A retro-futuristic approach to privacy in tomorrow’s office

The prototype Transformable Meeting Space, a drop-down cocoonlike structure, harkens back to the 1960s spy satire Get Smart to imagine how tomorrow’s offices—and office workers—will function.

A prototype of the Transformable Meeting Spaces design. Photo courtesy of Self-Assembly Lab, MIT + Google + Michelle Kaufmann

Fans of the classic 1960s comedy series Get Smart may remember the Cone of Silence, a rather dubious anti-surveillance device that dropped from the ceiling when Maxwell Smart wanted a private conversation with the boss. The high-tech espionage gadget never, ever worked, but it always provided some inspired comedy.

Now, the Cone of Silence has returned, kinda-sorta, with a prototype initiative out of MIT’s Self-Assembly Lab that aims to provide on-demand privacy for open-plan office designs. The idea is to find a middle ground between fixed offices — the old-school architectural approach of traditional walls, halls, and doors — with the popular open office designs of cubicles and shared work spaces.

Credit: CBS Television

The Transformable Meeting Spaces project is an ongoing research path for the Self-Assembly Lab, which specializes in designing “programmable material technologies” for construction and manufacturing. Stuff that turns into other stuff, basically. Among many other projects, the lab is currently developing flexible morphing structures that summon instant walls and partitions in an office setting.

Let’s say you’re standing in the middle of an open-office field of cubicles when conversation turns to something confidential — the twist in last night’s episode of Game of Thrones, say. Rather than wander off to find a private office, you can flip a switch — or perhaps pull a cord — and the private office will come to you, dropping down from its nested location in the ceiling.

The lab’s first public prototype, a collaboration with Google and designer Michelle Kaufmann, is a woven articulated structure that can be lowered quickly and quietly with a set of manual pulleys. Similar to the Cone of Silence, the structure features soundproofed materials to keep exchanges private. Unlike the Cone of Silence, the drop-down meeting space is lightweight, opaque and — most importantly — functional. That is to say, it actually works. (It also looks a little predatory as it drops down to swallow people up, but hey, that’s modern office life for you.)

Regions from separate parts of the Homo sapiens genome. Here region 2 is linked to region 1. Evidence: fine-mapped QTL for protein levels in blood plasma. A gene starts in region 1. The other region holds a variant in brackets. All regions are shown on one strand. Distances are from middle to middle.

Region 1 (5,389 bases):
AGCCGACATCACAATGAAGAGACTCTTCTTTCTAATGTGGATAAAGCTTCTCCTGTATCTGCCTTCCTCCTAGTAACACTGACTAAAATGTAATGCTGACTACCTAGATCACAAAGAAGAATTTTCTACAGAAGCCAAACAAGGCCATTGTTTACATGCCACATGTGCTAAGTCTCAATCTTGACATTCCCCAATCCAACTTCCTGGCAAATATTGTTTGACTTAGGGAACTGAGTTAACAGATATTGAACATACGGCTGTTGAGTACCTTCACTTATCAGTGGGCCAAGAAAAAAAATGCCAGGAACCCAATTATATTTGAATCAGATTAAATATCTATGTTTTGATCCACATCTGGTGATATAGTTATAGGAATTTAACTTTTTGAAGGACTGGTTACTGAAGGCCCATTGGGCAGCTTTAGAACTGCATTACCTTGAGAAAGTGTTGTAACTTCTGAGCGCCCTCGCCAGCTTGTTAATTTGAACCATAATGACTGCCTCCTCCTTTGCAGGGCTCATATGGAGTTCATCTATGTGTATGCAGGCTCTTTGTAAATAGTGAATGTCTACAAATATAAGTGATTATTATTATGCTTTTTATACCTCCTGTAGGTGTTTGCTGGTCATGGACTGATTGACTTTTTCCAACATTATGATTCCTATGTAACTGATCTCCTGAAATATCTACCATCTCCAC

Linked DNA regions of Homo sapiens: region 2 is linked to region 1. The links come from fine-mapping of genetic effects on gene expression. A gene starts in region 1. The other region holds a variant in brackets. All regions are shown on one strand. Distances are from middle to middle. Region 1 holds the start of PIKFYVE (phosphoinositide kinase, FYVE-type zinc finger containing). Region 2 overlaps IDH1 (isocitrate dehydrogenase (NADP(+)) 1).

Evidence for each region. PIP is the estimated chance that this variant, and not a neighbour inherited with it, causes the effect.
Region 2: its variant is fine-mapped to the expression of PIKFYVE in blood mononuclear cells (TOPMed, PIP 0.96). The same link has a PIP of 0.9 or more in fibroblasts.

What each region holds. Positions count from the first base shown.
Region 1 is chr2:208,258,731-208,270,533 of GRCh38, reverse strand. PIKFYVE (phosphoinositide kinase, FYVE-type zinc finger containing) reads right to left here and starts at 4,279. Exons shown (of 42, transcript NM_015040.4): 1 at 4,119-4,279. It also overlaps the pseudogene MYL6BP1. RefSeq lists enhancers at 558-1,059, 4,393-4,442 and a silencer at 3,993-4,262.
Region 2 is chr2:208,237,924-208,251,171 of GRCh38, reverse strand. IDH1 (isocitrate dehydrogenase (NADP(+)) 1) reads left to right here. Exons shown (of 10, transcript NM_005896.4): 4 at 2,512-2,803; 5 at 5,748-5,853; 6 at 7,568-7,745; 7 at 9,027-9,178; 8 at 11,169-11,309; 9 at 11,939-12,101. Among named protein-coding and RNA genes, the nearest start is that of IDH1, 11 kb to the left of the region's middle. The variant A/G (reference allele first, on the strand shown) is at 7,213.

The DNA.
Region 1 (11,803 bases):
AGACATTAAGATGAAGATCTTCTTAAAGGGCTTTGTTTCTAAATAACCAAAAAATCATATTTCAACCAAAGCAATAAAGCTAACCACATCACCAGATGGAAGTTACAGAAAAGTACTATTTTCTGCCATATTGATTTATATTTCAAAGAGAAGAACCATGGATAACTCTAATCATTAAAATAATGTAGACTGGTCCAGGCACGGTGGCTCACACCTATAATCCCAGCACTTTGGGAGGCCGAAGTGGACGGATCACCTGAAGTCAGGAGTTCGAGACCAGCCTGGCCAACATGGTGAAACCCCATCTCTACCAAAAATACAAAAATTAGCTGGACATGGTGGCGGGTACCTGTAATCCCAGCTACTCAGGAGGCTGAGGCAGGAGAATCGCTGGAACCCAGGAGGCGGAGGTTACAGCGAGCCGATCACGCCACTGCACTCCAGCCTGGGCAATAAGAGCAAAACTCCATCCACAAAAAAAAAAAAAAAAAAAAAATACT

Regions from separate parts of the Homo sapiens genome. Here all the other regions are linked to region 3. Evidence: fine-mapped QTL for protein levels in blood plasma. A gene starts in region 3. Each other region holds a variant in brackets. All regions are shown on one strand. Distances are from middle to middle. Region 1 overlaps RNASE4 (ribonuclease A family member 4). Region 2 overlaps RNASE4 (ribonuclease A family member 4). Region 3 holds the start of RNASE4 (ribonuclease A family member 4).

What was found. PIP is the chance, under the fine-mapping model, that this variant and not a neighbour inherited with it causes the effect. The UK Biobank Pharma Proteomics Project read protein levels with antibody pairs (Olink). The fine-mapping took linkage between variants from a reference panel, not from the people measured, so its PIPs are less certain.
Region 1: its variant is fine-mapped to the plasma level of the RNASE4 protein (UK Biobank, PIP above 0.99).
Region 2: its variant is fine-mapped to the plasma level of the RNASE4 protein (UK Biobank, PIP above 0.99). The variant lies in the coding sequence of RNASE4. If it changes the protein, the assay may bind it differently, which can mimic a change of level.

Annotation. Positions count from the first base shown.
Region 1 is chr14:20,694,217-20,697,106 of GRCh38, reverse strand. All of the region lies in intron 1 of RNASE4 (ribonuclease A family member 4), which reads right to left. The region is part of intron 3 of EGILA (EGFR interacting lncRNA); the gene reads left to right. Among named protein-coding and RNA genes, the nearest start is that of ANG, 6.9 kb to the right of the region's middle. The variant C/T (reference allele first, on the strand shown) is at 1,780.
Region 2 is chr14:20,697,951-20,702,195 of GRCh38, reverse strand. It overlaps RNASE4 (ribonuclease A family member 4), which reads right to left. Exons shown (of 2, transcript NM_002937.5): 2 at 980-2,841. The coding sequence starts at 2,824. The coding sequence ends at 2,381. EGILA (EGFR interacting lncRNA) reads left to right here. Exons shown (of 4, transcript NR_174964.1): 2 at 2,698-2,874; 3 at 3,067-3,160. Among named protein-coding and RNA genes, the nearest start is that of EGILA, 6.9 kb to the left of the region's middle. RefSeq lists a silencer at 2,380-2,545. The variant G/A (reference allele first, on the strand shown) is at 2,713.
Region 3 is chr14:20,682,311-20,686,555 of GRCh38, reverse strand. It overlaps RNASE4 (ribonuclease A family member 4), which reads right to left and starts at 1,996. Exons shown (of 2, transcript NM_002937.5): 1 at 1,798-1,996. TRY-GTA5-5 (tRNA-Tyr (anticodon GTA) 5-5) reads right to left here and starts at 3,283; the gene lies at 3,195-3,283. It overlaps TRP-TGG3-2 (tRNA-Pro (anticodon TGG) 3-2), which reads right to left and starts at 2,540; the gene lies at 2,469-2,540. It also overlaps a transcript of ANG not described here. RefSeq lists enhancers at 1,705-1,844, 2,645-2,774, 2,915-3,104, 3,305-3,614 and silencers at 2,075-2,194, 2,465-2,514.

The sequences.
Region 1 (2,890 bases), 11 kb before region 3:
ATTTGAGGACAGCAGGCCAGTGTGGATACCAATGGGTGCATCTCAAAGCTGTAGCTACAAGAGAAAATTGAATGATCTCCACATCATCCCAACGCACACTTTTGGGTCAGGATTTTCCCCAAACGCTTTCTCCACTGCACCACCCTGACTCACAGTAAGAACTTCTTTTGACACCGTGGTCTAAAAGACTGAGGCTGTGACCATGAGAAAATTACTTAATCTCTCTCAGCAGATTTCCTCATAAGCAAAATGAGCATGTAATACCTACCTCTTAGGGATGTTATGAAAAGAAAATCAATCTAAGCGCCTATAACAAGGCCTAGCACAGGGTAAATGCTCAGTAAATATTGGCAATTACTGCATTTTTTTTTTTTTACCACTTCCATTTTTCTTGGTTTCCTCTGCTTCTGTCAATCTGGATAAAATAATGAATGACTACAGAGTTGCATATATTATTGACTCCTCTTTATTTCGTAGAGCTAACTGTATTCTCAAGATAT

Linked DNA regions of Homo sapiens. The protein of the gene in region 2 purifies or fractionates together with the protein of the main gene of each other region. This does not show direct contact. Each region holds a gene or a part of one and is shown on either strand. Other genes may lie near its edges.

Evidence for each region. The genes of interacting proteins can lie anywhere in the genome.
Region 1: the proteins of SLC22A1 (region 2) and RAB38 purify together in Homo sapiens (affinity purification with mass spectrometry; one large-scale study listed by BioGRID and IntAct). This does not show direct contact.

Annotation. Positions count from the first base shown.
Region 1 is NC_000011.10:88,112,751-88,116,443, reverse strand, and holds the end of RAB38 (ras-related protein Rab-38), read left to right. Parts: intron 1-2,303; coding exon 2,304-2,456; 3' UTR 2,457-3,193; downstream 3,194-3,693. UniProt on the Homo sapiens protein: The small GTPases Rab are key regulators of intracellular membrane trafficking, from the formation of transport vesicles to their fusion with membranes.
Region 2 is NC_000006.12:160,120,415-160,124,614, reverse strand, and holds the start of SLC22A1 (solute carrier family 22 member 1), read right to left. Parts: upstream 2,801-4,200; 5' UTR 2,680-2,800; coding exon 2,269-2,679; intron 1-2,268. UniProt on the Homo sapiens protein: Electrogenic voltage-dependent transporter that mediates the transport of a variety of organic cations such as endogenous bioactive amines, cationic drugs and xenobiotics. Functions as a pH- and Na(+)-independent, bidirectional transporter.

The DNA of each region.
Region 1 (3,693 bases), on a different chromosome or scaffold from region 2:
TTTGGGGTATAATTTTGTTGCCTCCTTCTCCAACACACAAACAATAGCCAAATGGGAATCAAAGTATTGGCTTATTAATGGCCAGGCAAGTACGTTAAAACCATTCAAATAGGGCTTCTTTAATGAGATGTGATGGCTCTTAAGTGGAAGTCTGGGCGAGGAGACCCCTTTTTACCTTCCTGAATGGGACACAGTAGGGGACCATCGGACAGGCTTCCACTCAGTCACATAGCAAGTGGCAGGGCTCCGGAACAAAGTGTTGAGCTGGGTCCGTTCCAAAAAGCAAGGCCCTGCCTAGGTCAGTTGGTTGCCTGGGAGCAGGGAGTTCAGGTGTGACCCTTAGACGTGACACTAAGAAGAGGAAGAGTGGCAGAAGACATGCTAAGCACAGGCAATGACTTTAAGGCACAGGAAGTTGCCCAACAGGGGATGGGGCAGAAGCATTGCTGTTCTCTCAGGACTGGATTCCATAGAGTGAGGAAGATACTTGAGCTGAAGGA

Self-Assembly Lab, MIT + Google + Michelle Kaufmann

“Currently, the prototype that we have developed is a one-off structure,” says Jared Laucks, co-director of the Self-Assembly Lab. “The panels on the ceiling-mounted version are walnut veneer, laminated to a felt backer for sound absorption when you are on the interior.”

Laucks says the team is actively developing variations on the theme using other textile materials, depending upon proposed applications and space requirements. The group is also thinking big. While the prototype unit can only comfortably fit a few people, the team is working on larger versions of the design that can basically drop a series of private and semiprivate meeting rooms into the middle of a large open-office space.

Like the end product it’s aiming for, the Transformable Meeting Spaces initiative is constantly changing shape. The idea is still in early-stage development, and it likely will be years before any commercial products find their way to market. In the meantime, designers plan to keep noodling around with the core concept.

“We’ve been exploring other configurations — wall-mounted versions or floor-mounted versions,” Laucks says. “We’ve also been working on a larger room-scale space partition — an 80-foot transformable screen with 64 different configurations.”

Details on the lab’s newest designs are being kept under wraps for now, but Laucks did share images of a new system with curving, curtainlike translucent walls controlled by a simple pulley system. With a few gentle tugs, your open lobby turns into a private meeting room. If you suspect the walls have ears, no problem: The ceiling has walls.

Self-Assembly Lab, MIT + Google + Michelle Kaufmann

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